Write a 2200–2700-word paper responding to ONE of these questions. Make sure that you cite your sources in-text, have an intro and conclusion, and consider and respond to objections or responses to the views you put forward in the evaluative section.

  1. What is the basic challenge (or challenges) to justice Thrasymachus, Glaucon, and Adeimantus put forth in Republic? What do they argue about justice and injustice? In what way does Socrates, using the account of justice in the city and in the soul he develops in the republic, answer this challenge? How does he try to show that justice is worthwhile or valuable? Do you think his answer succeeds? If so, why? If not, why not?
  2. In Book I of the Nicomachean Ethics, Aristotle considers what the human good could be. What does he ultimately argue is the good for humans? What is it called, and what, in more detail, is it? What is his argument (or arguments), and how does it (or do they) invoke the concept of functioning? Do you think his arguments are correct? Is there any interpretation on which his arguments work? Why or why not?
  3. In Book II of the Nicomachean Ethics, Aristotle gives an account of virtue. What, according to Aristotle, is a virtue? What does virtue accomplish? What features characterize virtue? In particular, what does it mean to say that virtue is ‘a mean?’ Discuss this in relation to examples of virtues like courage. Is Aristotle’s account of virtue plausible? Does it succeed, and to what degree does it do so? Explain your answer.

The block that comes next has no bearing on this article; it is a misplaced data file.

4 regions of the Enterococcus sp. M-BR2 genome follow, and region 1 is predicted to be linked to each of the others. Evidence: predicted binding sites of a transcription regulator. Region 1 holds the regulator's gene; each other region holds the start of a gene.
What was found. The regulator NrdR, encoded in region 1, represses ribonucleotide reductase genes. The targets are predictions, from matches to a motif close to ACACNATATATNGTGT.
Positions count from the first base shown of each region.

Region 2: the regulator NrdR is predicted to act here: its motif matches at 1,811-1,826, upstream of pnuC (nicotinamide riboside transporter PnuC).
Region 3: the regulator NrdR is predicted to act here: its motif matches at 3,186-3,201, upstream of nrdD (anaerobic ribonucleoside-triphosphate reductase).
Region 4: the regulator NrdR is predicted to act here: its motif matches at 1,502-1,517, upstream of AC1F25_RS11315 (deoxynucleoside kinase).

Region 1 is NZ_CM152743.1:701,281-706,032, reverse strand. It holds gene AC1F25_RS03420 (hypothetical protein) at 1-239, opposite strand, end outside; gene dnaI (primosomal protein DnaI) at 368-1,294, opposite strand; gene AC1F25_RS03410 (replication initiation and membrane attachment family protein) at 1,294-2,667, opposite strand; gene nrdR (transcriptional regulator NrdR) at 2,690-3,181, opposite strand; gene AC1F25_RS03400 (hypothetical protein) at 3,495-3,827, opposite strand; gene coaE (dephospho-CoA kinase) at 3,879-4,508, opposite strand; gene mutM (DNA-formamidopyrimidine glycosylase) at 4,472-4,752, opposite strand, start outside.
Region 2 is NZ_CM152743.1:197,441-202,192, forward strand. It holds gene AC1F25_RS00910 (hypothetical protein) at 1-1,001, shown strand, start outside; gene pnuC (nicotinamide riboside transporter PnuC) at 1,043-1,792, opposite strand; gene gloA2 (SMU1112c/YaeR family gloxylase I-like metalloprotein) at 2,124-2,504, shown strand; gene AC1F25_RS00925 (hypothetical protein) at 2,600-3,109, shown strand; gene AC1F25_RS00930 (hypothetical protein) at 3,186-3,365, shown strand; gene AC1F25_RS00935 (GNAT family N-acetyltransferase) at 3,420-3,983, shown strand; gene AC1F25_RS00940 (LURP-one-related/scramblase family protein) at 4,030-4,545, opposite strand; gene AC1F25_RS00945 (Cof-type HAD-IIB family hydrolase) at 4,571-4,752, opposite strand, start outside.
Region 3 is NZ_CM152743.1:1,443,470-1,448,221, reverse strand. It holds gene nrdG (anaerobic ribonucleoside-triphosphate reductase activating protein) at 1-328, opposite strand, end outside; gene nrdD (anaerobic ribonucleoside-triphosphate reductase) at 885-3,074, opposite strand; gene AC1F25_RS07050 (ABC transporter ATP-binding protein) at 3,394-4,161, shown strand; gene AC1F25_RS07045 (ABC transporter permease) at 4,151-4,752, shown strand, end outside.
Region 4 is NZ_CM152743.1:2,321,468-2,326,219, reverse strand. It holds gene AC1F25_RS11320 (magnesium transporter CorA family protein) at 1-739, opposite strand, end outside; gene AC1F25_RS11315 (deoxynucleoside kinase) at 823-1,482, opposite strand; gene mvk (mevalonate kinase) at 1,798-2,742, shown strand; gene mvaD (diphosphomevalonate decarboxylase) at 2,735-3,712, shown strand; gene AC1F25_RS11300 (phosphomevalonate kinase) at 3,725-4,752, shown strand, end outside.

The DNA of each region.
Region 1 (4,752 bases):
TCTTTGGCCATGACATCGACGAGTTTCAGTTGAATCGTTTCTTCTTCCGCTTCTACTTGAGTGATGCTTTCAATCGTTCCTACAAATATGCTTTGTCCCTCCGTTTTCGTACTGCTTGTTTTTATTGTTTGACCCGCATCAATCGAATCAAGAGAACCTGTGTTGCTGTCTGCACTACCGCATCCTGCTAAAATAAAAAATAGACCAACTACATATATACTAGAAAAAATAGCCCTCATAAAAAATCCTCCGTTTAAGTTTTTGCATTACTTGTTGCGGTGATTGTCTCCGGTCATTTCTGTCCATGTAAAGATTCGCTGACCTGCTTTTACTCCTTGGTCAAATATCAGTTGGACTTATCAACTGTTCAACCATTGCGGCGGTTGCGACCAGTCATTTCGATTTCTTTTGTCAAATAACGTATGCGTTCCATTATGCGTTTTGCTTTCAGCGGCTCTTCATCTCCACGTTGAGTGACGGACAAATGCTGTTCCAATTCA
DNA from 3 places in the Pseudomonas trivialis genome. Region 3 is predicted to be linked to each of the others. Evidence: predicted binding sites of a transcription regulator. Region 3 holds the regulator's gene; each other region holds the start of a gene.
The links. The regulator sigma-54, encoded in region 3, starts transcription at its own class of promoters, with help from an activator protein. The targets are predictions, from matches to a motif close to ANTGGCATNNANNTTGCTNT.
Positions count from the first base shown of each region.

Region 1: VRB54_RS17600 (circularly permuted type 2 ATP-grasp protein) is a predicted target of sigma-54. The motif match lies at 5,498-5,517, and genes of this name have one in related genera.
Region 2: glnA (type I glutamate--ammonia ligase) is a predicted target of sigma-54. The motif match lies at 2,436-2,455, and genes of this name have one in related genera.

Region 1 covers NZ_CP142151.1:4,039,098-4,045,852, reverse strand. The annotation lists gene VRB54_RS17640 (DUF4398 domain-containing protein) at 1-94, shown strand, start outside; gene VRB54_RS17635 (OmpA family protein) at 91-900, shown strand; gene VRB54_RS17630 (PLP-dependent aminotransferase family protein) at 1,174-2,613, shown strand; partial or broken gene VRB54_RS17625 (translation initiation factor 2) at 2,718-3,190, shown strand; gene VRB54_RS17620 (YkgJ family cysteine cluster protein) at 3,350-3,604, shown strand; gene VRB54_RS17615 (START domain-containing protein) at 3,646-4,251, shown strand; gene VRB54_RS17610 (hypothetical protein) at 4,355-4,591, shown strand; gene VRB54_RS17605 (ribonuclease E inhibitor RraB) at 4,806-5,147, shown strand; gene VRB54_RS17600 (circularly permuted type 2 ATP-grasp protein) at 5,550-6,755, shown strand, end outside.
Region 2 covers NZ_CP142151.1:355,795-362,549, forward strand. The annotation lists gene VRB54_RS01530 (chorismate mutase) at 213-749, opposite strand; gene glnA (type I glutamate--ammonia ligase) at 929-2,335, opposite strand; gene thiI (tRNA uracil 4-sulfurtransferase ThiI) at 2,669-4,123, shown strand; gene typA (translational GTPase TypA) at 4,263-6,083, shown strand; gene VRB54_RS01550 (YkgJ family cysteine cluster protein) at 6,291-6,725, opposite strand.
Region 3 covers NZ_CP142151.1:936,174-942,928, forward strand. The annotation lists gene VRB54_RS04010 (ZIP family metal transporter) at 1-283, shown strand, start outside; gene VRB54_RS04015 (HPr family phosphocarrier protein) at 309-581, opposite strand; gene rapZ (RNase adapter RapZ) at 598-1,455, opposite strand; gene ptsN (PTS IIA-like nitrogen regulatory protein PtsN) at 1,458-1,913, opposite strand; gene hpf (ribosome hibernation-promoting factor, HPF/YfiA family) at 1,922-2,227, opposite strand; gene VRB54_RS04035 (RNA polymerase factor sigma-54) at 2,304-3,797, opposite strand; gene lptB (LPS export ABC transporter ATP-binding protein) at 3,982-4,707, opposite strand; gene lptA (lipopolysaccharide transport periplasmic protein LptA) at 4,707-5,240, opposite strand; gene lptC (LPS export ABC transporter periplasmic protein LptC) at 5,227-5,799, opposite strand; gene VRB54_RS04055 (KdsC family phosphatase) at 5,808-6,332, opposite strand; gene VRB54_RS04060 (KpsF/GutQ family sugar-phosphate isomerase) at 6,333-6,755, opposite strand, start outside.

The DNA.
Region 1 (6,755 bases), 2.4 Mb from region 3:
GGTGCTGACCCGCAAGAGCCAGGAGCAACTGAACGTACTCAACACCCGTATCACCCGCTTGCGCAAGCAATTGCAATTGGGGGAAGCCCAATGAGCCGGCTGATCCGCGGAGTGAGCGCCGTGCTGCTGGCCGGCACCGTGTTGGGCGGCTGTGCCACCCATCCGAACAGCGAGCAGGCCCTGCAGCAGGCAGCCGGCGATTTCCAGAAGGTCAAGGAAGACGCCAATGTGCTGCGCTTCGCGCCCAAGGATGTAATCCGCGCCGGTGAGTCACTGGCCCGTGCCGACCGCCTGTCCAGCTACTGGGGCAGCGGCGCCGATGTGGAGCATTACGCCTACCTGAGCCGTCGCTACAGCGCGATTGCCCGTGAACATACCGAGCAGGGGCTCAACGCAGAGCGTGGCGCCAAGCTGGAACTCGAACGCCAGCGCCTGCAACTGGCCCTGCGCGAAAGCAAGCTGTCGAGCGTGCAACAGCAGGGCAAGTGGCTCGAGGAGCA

4. Explain Aristotle’s idea that nature operates for the sake of an end or purpose in Book II of the Physics. Then explain his arguments for it. What kind of views does he contrast his view with, and why does he reject those views? Give his reasoning. Is his view a plausible view? If not, are there at least some elements that are plausible? Why or why not?
  5. Explain what Aristotle means in De Anima when he discusses “a natural body that is potentially alive.” In relation to this, why is the soul called a ‘first actuality’ (as opposed to just ‘actuality,’ like form in general)? Then, explain what Aristotle means when he says that a soul is the formal, efficient and final cause of a living thing. What kind of question does each of these ‘causes’ pertain to, and how does each answer the relevant question? Give examples. Finally, do you think that it is the soul, as Aristotle conceives of it, should really be thought to serve as all the kinds of cause/provide all the kinds of explanation Aristotle thinks they do? (in answering this]] question, remember that the term ‘cause,’ as used here, is not always equivalent to the term cause as we use it).